Coltsfoot, or Western Coltsfoot, Petasites palmatus, is a funny little plant that sends up its pompom tipped flower stalks before the leaves barely start to grow. We see it popping up in early spring across the Pacific Northwest from the northern reaches of California on up into Alaska and over to western Montana. It loves the wet places, the ditches and cool hillsides seeps sometimes growing on practically vertical cliffs as long as those cliffs are shady and wet. Coltsfoot provides soil structure and even erosion control to otherwise unstable soils.
The palmatus variety that is most common is easily identified with or without flowers by the large palmate leaves that grow up to a foot across but I usually find them about 4-8 inches in width. Coltsfoot leaves are bright green on top and silvery underneath. The plants are seldom found alone but they like to grow in a crowd. You will most likely spot them in large stands.
Coltsfoot’s flowering stalks emerge early in spring before the leaves reach their full size. Flowering stalks typically are about 12 inches in height, but I have seen them reach up to 18 inches. Stalks are topped with usually white, sometimes trending to purpleish, pom poms of multiple small flowers.
Colstfoot (Petasites palmatus) Medicinal Uses
This wild medicine is most known for relieving respiratory ailments. Coltsfoot provides soothing mucilage as well as antispasmodic and nerve sedative propeties which is why, among other ailments, it is found to be helpful in calming the lungs and soothing a cough. It provides no help against infection, but it does treat the symptoms. It will help the patient’s throat feel not so scratchy, the chest to hurt less, and provide relief for an annoying cough so maybe they can get a little rest.
According Michael Moore in ‘Medicinal Plants of the Pacific West’, Coltsfoot’s medicinal uses include;
- tea used as an expectorant and cough supressant
- maybe helpful as an antihistamine or at least to relieve the symptoms
- relieves respiratory ailmants such as chest colds, asthma, whooping cough, and viral pneumonia
- used externally in a decoction to relieve arthritis
- first aid as a poultice for scrapes, sprains, and other minor wounds to mildly relieve pain by sedating the nerves, lessening inflamation, and preventing bacterial infection
- as a tincture or tea to lessen spasms of the stomach, galbladder, or colon
- for those who already smoke… smoked to relieve chronic cough
Coltsfoot would go nicely in a cold remedy tea blend, or in a tea blend with other herbs that target a nagging cough. I have yet to use coltsfoot this way but I intend to. If you try it in an herbal tea blend, let me know what you blend it with and how it works for you!
For the longest time, I did not realize that Coltsfoot was edible! That is until this spring when I cracked open Gregory Tilford’s ‘Edible and Medicinal Plants of the West’ which is quickly becoming one of my favorite wild food foraging go-to guides.
Use coltsfoot as a potherb, use the leaves like you would spinach or other greens, and the flowering stalks in stir-fries.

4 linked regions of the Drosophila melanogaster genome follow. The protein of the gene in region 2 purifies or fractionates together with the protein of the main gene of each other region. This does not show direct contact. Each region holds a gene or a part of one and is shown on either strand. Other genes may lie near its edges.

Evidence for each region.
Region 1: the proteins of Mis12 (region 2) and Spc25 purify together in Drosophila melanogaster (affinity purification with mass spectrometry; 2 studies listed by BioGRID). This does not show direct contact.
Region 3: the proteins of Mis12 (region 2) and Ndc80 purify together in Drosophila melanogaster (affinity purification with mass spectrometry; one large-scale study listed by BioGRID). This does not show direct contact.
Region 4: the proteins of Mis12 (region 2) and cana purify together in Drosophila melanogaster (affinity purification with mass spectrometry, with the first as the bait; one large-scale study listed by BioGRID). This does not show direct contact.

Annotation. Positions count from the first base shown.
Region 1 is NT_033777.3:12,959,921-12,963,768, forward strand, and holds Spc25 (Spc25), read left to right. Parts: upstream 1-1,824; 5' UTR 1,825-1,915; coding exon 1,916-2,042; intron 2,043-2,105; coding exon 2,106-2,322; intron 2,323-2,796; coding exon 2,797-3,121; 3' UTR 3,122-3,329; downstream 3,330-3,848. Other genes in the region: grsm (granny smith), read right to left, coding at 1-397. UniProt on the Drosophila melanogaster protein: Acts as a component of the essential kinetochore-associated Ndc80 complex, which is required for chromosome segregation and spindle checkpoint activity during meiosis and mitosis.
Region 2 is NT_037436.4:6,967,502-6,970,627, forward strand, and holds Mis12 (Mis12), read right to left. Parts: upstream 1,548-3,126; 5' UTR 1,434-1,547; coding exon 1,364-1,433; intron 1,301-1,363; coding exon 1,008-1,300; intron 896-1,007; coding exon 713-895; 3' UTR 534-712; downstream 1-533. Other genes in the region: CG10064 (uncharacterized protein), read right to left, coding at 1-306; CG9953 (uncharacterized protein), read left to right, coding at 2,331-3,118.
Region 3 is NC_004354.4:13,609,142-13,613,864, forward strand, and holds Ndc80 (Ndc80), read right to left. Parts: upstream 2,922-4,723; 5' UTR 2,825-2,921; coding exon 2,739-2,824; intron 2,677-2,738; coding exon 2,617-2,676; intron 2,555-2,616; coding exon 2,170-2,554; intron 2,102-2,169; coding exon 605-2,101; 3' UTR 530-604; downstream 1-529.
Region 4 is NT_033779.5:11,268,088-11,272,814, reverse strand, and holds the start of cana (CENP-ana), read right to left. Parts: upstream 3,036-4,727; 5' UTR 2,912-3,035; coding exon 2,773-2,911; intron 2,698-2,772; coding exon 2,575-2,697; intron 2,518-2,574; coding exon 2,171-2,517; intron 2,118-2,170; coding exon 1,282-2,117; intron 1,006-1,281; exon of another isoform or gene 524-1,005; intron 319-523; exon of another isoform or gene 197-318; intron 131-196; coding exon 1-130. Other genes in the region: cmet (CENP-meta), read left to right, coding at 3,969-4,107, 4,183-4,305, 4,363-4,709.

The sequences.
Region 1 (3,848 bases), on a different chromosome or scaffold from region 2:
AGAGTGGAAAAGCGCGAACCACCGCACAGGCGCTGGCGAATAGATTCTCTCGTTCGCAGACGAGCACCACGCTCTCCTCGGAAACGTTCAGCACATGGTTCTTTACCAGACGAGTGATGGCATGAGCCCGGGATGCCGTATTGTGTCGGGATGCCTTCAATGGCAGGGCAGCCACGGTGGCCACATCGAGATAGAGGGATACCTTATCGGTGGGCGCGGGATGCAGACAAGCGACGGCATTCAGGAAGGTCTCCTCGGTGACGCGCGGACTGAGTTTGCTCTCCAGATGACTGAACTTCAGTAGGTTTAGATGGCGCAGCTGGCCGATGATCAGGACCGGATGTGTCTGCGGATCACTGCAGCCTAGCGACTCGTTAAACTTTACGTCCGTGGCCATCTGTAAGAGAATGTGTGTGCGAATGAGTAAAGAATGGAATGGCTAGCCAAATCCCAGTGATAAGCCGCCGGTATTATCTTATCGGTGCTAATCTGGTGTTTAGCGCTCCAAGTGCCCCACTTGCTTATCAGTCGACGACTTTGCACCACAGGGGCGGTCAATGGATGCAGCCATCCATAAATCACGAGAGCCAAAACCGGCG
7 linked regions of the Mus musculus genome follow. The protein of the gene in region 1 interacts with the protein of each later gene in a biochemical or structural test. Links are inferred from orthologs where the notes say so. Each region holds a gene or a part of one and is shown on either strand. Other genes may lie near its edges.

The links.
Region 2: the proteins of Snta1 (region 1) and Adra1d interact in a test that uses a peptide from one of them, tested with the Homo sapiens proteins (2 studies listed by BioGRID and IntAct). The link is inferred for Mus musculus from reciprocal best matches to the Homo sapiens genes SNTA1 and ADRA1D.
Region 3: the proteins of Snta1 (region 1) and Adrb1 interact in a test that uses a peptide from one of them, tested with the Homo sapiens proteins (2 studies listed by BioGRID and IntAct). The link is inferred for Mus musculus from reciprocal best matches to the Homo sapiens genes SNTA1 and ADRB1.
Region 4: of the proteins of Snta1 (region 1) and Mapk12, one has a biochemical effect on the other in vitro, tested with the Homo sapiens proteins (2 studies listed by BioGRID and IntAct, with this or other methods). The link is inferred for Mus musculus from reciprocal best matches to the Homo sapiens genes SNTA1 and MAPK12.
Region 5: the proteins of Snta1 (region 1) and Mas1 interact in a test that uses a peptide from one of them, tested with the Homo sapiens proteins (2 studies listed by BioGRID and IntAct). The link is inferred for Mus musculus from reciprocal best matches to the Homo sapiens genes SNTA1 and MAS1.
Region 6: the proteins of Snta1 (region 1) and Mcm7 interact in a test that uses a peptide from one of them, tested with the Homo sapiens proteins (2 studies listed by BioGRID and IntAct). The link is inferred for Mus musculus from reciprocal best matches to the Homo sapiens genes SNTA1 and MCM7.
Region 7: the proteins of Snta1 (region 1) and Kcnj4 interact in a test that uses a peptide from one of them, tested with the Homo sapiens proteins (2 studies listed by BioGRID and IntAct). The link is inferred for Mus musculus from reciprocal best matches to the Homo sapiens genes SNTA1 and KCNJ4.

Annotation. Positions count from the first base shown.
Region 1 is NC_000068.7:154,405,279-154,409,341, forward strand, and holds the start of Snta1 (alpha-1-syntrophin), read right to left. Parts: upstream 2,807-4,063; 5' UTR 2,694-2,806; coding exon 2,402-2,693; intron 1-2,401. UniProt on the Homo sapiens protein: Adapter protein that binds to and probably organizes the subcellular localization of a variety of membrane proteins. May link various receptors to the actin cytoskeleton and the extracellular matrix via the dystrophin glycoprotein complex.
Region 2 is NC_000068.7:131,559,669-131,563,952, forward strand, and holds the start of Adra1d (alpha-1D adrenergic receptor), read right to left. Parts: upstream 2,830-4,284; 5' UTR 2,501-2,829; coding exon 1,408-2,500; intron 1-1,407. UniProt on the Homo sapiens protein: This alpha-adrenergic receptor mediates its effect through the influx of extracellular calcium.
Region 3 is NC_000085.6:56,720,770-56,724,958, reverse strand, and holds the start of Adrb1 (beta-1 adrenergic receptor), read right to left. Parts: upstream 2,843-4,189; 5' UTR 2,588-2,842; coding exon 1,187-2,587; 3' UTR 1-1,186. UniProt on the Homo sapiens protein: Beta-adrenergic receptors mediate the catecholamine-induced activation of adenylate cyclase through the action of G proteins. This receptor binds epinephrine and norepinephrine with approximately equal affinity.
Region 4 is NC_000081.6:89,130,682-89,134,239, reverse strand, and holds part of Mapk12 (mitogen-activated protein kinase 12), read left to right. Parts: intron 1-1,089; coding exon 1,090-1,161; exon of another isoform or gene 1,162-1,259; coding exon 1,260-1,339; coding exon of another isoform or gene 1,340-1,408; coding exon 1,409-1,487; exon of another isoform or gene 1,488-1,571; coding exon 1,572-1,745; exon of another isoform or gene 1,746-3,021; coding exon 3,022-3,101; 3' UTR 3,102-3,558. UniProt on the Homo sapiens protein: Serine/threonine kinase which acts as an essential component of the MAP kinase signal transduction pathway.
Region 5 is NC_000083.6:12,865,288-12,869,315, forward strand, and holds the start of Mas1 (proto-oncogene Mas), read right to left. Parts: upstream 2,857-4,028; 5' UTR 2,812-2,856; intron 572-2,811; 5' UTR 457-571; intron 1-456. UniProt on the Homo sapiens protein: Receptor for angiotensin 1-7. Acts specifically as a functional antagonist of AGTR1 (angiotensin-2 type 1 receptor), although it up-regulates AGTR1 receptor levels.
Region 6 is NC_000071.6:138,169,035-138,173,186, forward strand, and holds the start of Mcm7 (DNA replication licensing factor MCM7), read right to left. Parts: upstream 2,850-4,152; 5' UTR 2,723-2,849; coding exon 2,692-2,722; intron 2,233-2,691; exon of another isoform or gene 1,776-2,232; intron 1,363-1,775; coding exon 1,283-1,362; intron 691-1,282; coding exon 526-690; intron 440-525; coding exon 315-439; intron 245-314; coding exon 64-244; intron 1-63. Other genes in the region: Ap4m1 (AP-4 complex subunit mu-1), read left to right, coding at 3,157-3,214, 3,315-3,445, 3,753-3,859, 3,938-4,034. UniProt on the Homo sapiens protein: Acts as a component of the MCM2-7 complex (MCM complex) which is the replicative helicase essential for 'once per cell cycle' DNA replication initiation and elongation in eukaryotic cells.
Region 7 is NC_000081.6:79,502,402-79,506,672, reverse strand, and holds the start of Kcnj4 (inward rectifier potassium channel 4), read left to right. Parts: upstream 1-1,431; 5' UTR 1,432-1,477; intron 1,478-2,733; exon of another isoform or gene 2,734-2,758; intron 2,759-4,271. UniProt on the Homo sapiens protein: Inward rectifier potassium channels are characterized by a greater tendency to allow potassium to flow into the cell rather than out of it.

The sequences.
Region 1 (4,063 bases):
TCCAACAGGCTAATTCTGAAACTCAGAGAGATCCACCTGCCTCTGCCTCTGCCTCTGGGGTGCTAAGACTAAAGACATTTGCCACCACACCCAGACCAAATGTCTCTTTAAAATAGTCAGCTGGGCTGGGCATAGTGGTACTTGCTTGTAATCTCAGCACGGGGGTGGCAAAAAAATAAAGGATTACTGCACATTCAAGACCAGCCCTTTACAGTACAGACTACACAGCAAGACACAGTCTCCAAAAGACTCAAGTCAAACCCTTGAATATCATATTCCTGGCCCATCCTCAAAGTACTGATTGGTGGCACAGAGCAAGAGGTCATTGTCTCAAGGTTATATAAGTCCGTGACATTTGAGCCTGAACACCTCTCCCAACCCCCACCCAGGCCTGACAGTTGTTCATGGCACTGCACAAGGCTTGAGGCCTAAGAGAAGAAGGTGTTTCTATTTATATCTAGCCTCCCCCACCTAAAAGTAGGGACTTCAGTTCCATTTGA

We find that the stalks have a mildly pungent radish-like flavor. The flowering tips have a more potent flavor than the stems.
Try chopping some up for your next stir fry. The first time we ate it, we used about 12-14 stalks chopped up in a batch of one of my favorite main dish dinners, fried rice. So good. Everyone loved it.
I think the radish-like flavor would lend itself well as a substitute for daikon radish in a batch of homemade kimchi. I haven’t tried this yet, but I am going to.
BE AWARE: While coltsfoot is edible, it should not be consumed in large quantities. In other words, don’t eat a pound of it every day. The young leaves contain a small amount of pyrrolizidine alkaloids that can be harmful to the liver in large quantities. These alkaloids are greatly lessened in mature leaves, roots, and flowering stalks.
When and How to Harvest Coltsfoot
In the spring, March-April, when flower stalks are developing but before the flowers start to fade, collect the full flowering stalks. Cut off at ground level and store in a plastic bag (to conserve moisture and keep them from wilting) in the fridge until ready to use.
Later, from June on until the leaves are too aged to be nice for consumption, harvest the mature leaves by cutting them off at ground level. If you intend to dry these, bundle them by the handful secured with rubber bands at the base. I find the bundling is easiest as you harvest them. Then take them home and hang them on drying racks until dry and ready for storage or to be made into herbal tea.
If you will be cooking with the leaves, don’t bother bundling them. Simply transfer the leaves to a plastic bag to keep them from wilting and store them in a cool place until ready to use.
Moore, M. (2011). Medicinal plants of the Pacific West. Santa Fe: Museum of New Mexico Press.
Tilford, G. L. (1997). Edible and medicinal plants of the West. Missoula, MT: Mountain Press Publ. Co.
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Today’s #wildharvest … Coltsfoot flowering stems and leaves. They can be used medicinally for respiratory ailments but are also edible as a potherb or to stir fry. The stems are fleshy and kind of remind me of a mild radish flavor. So curious how these are going to cook up! . . . #wildcraft #foragingforfood #coltsfoot #pnw #harvest #todaysharvest #wildfood #wildfoods #survivalskills #huntergatherer #learnnewthings #getoutside #pnwfromscratch